List of Publications
"Citizen Hariri: Lebanon's Neoliberal Reconstruction", Hurst: London, 2017
“A failure of governmentality: Why Transparency International underestimated corruption in Ben Ali’s Tunisia,” Third World Quarterly, 2016, DOI: 10.1080/01436597.2016.1153417
“Social protest and the political economy of sectarianism in Lebanon”, Global Discourse, 2016, DOI: 10.1080/23269995.2016.1253275
“Donald Trump: America’s Berlusconi (or Thaksin, or Hariri, or…)”, OpenDemocracy, 29 December 2016
“Why does international political economy ignore the Middle East and North Africa?”, Middle East at King’s blog, 13 March 2015
“More than a ‘personal error of judgement’: Seif Gaddafi and the London School of Economics”, Jadaliyya, 16 March 2011
“The ‘new contractor bourgeoisie’ in Lebanese politics: Hariri, Miqati and Faris”, in: A. Knudsen and M. Kerr, Lebanon: After the Cedar Revolution (Oxford University Press: New York, 2014/Hurst: London, 2012)
“The ascent of Rafiq Hariri and philanthropic practices in Beirut”, in: F. Mermier and S. Mervin (eds.), Leaders et partisans au Liban (Karthala: Paris, 2012)
Hannes Baumann's main research interests are in the political economy of development, international political economy, and the politics of nationalism and ethnicity in the Middle East. His main concern is to understand how capitalism plays out in the Arab world, using the sociological imagination, geographical imagination, and any other sort of imagination that is useful for the task.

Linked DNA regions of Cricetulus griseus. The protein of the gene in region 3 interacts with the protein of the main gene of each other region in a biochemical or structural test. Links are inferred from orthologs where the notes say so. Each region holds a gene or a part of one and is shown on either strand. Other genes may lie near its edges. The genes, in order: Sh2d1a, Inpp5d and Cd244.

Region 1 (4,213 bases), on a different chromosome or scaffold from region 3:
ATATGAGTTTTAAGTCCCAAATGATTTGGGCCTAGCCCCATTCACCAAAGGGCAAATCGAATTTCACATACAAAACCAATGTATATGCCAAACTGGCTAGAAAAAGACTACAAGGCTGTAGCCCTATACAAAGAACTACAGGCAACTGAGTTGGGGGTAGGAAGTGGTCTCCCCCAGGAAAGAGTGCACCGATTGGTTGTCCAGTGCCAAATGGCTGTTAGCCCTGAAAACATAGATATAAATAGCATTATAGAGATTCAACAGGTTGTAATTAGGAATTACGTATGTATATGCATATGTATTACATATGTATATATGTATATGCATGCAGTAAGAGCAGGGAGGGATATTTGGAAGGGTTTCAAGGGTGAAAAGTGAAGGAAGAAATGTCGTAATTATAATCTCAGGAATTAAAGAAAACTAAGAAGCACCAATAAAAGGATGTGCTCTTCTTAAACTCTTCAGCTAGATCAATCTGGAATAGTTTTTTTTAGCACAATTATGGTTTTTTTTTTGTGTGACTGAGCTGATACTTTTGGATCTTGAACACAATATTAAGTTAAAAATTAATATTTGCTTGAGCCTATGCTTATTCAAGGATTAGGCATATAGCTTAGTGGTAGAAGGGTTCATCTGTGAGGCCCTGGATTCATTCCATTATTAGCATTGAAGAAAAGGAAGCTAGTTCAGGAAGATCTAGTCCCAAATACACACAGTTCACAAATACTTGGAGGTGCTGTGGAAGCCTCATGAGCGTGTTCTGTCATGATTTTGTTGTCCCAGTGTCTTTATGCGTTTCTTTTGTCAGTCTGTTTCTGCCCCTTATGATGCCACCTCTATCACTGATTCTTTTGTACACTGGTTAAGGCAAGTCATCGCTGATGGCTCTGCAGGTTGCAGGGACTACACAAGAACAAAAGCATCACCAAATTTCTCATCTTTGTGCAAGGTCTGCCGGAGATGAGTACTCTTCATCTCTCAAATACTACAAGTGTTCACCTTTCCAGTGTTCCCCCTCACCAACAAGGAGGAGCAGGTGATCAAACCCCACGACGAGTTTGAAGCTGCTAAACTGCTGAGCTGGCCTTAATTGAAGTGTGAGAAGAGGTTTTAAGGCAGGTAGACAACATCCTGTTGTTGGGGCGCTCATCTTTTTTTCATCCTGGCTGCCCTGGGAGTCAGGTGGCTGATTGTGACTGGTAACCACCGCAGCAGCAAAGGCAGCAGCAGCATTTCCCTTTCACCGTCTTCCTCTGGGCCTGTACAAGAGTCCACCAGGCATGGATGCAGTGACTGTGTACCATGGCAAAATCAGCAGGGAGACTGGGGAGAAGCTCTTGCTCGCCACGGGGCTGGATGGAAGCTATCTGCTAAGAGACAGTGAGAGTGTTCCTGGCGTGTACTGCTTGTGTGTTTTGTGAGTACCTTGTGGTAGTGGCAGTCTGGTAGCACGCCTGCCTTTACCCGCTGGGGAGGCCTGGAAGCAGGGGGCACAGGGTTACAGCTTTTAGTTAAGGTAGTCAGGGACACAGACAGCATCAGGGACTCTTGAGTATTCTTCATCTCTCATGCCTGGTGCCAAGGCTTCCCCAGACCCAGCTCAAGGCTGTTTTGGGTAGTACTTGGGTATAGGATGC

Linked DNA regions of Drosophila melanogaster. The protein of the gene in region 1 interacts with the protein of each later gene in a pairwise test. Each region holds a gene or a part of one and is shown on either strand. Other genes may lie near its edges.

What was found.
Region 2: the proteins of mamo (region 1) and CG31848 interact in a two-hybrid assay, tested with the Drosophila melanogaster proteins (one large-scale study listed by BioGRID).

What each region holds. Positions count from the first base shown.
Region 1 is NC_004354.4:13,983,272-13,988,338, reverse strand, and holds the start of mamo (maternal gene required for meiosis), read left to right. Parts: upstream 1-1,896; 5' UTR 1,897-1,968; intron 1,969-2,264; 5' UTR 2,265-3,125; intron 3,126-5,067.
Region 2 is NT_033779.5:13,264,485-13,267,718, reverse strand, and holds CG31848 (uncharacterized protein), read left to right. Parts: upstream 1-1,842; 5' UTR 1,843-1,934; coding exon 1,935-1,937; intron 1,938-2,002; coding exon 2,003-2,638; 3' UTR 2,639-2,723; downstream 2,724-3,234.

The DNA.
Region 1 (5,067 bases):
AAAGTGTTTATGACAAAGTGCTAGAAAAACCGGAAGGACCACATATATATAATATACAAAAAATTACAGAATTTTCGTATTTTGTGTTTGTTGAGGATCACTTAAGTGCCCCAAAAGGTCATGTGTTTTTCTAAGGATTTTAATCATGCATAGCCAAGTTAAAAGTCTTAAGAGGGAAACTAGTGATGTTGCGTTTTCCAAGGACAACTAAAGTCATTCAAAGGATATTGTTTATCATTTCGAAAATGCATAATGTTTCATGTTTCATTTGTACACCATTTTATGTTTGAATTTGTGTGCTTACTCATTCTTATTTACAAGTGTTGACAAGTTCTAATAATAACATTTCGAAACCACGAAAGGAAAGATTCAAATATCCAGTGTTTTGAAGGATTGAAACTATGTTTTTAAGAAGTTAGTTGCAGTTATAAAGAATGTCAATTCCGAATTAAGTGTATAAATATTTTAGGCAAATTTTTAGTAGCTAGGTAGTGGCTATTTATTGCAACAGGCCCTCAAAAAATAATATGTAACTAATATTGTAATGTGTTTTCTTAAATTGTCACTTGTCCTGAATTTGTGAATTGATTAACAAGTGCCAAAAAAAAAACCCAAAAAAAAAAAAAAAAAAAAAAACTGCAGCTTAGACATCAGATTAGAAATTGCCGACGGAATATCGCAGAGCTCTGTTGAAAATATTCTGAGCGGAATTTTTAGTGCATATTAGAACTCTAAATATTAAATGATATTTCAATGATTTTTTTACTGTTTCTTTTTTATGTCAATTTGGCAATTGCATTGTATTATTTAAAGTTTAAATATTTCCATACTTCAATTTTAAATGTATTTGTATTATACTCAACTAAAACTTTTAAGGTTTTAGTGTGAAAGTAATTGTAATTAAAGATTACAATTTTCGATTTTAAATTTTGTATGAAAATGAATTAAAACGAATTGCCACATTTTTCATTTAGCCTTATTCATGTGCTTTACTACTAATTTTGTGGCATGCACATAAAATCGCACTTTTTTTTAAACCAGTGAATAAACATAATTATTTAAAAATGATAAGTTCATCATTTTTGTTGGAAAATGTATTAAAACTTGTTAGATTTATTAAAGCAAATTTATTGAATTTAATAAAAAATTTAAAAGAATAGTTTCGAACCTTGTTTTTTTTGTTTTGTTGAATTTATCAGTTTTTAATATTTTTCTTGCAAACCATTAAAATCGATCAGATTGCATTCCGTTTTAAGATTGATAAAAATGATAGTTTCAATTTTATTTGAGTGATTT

His most recent research project looks at the way Gulf capital is reshaping Arab cities. It is the first comprehensive study of the political and economic effects of Gulf investment in non-oil Arab states. The three-year project (2014-17) is funded by the Leverhulme Trust.
Hannes is the author of "Citizen Hariri: Lebanon's neoliberal reconstruction" (Hurst: London, 2017). He uses businessman-politician Rafiq Hariri as a prism to examine how changes in global neoliberalism reshaped Lebanese politics.
In another line of research Hannes examines the Eurocentrism of international political economy, and how the discipline can overcome it.
Hannes has previously worked at the School of Oriental and African Studies (SOAS), Georgetown University, King’s College London, and the Stockholm International Peace Research Institute (SIPRI). He has used his research background to teach courses on Middle East politics, business and politics, ethnicity and nationalism in the Arab uprisings, international relations, and the politics of development.